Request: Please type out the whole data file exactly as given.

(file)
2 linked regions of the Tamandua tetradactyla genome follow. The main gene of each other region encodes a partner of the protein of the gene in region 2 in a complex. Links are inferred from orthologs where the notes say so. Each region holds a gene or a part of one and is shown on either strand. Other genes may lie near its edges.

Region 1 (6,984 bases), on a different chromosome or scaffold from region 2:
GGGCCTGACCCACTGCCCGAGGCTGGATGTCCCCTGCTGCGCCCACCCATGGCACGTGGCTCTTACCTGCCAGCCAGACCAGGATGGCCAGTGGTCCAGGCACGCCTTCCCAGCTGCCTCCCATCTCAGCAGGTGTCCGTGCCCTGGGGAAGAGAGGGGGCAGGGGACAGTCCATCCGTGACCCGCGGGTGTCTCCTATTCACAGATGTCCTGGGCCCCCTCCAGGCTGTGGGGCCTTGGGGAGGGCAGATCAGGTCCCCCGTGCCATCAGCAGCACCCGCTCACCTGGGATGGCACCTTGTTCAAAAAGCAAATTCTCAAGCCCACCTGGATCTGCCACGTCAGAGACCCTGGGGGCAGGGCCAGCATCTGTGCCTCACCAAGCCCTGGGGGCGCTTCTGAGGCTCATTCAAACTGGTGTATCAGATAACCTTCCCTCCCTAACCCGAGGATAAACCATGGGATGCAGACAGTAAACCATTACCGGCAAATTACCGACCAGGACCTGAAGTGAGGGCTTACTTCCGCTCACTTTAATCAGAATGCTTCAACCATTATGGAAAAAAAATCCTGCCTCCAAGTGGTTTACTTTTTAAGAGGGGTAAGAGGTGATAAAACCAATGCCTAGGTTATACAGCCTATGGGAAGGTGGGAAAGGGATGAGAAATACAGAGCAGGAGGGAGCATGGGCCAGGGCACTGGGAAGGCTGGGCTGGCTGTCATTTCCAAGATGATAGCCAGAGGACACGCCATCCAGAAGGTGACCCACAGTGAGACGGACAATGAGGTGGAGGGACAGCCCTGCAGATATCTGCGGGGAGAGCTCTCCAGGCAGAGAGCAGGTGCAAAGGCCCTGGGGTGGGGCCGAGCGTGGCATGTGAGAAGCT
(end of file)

2 linked regions of the Tamandua tetradactyla genome follow. The main gene of each other region encodes a partner of the protein of the gene in region 2 in a complex. Links are inferred from orthologs where the notes say so. Each region holds a gene or a part of one and is shown on either strand. Other genes may lie near its edges.

Region 1 (6,984 bases), on a different chromosome or scaffold from region 2:
GGGCCTGACCCACTGCCCGAGGCTGGATGTCCCCTGCTGCGCCCACCCATGGCACGTGGCTCTTACCTGCCAGCCAGACCAGGATGGCCAGTGGTCCAGGCACGCCTTCCCAGCTGCCTCCCATCTCAGCAGGTGTCCGTGCCCTGGGGAAGAGAGGGGGCAGGGGACAGTCCATCCGTGACCCGCGGGTGTCTCCTATTCACAGATGTCCTGGGCCCCCTCCAGGCTGTGGGGCCTTGGGGAGGGCAGATCAGGTCCCCCGTGCCATCAGCAGCACCCGCTCACCTGGGATGGCACCTTGTTCAAAAAGCAAATTCTCAAGCCCACCTGGATCTGCCACGTCAGAGACCCTGGGGGCAGGGCCAGCATCTGTGCCTCACCAAGCCCTGGGGGCGCTTCTGAGGCTCATTCAAACTGGTGTATCAGATAACCTTCCCTCCCTAACCCGAGGATAAACCATGGGATGCAGACAGTAAACCATTACCGGCAAATTACCGACCAGGACCTGAAGTGAGGGCTTACTTCCGCTCACTTTAATCAGAATGCTTCAACCATTATGGAAAAAAAATCCTGCCTCCAAGTGGTTTACTTTTTAAGAGGGGTAAGAGGTGATAAAACCAATGCCTAGGTTATACAGCCTATGGGAAGGTGGGAAAGGGATGAGAAATACAGAGCAGGAGGGAGCATGGGCCAGGGCACTGGGAAGGCTGGGCTGGCTGTCATTTCCAAGATGATAGCCAGAGGACACGCCATCCAGAAGGTGACCCACAGTGAGACGGACAATGAGGTGGAGGGACAGCCCTGCAGATATCTGCGGGGAGAGCTCTCCAGGCAGAGAGCAGGTGCAAAGGCCCTGGGGTGGGGCCGAGCGTGGCATGTGAGAAGCT